Inequitable solutions are not solutions.

Underserved populations bear the burdens of the environmental crises more than others. 

In Canada, many of our most underserved communities live in rural areas where they may be more reliant on nature for their livelihoods. They’re also affected by activities like mining and logging, making them more vulnerable to biodiversity loss and climate change.

Truly equitable solutions to the environmental crisis will actually be more sustainable in the long-run. Indigenous worldviews take a long-term view of nature, the “7 generations” perspective. And a UBC study found that Indigenous Protected and Conserved Areas (IPCAs) have a 30% less decline in biodiversity than areas managed by non-Indigenous groups.

Here in Canada, we have a long way to go to battle environmental inequity. But at JGIC, there are reasons for hope.

Environmental Inequity: Reasons for Hope

Share this video with friends and family to remind them that hope for a better world is in their hands.

The Convergence of 3 Crises

Here’s how environmental inequity connects with climate change and biodiversity loss.

By no fault of their own, marginalized communities are often forced to make decisions that degrade the environment so they can feed and protect their families. For example, swaths of forests in the Chimpscapes of Africa have been cut down to provide fuel and heat to communities that have no other alternatives. And the bushmeat trade, which annihilates threatened animal populations, is sometimes the only avenue to put food on someone’s table or money in their pockets. When we address inequity among our fellow human beings, we are helping to preserve animals and the environment simultaneously.

Our community-centred approach addresses this convergence head-on. We prioritize equitable human health and wellness so that everyone can live more sustainable lives in harmony with nature.

We have so far to go to realize our human potential for compassion, altruism, and love.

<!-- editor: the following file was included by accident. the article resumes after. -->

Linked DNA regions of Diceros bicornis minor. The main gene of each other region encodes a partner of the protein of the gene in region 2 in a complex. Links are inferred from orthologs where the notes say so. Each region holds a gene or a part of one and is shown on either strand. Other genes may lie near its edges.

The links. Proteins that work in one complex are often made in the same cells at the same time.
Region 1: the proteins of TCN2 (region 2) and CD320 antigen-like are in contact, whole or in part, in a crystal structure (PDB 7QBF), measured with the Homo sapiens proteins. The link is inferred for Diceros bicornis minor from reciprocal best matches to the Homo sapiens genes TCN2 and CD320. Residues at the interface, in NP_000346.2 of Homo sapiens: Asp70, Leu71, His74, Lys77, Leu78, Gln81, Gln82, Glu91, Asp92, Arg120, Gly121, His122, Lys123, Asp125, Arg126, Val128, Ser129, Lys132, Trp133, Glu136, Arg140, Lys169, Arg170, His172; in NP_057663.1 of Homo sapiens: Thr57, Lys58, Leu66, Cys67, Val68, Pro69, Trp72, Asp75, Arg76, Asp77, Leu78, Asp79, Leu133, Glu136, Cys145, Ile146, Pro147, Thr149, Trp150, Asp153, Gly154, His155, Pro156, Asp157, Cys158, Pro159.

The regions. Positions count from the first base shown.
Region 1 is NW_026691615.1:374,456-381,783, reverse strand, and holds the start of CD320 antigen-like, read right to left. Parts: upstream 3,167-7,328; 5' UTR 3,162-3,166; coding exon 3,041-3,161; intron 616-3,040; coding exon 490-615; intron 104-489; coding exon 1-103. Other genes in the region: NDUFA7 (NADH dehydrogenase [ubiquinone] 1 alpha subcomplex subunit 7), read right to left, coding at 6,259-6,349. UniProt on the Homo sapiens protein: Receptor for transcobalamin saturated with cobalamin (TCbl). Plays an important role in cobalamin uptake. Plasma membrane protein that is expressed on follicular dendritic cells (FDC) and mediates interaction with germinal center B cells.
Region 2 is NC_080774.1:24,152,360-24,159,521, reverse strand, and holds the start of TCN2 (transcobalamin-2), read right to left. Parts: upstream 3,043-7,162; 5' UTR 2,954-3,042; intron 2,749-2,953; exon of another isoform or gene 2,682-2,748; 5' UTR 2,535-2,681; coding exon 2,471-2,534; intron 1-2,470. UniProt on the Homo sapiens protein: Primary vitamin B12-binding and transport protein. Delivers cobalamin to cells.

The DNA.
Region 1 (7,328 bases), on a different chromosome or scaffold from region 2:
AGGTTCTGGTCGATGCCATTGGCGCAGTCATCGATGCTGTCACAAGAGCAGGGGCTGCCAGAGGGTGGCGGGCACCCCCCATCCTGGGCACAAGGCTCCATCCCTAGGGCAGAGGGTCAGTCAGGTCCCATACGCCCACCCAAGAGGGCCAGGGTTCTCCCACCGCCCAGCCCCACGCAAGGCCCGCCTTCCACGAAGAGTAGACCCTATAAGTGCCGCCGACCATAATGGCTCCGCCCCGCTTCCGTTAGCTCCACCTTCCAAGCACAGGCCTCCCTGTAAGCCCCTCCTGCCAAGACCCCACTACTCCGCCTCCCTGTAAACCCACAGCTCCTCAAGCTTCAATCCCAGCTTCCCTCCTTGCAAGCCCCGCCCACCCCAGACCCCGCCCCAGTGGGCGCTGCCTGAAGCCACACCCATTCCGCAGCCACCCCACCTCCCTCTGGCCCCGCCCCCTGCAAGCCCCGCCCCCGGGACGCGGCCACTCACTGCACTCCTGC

Dr. Jane Goodall

How We’re Tackling Environmental Inequity

Canada Programs

Uncovering Common Ground

We’re bringing young people of all backgrounds together to learn from each other and implement inclusive solutions for animals, people, and the environment.

Africa Programs

Building Community Resilience to Climate Change in Senegal

We’re supporting communities in Senegal, particularly women, to implement nature-based solutions to climate change.

News & Updates

News and Updates

U of T Students Empower Educators: New Guides Address Climate Change, Biodiversity Loss, and Environmental Equity

Attention young activists and educators of Toronto! Our beloved city faces significant threats, and we must rise to the challenge. Students from the University of Toronto have created resources to help! A dedicated team of student volunteers from the University of Toronto have created educator resources about three unprecedented crises that students face: biodiversity loss, […]

Good News Stories

My Journey of Reconciliation with the Jane Goodall Roots & Shoots A.P.E Fund Grant

The Roots & Shoots A.P.E. Fund grant enabled me to provide tools to non-Indigenous youth, helping them better understand and take action towards reconciliation. The experience encouraged both my peers and me to contemplate the significance of environmental stewardship, inequity, and biodiversity loss through Indigenous perspectives and wisdom. My aim was to raise awareness of […]

News and Updates

The Roots & Shoots Climate Leaders Days of Action program, supported by Toyota Motor Manufacturing Canada (TMMC) is a beacon of hope.

In a world facing the pressing challenges of climate change, it’s essential to empower and inspire the next generation to take meaningful action. The Roots & Shoots Climate Leaders Days of Action program, supported by Toyota Motor Manufacturing Canada (TMMC) is a beacon of hope, offering young people the knowledge, tools, and support to make […]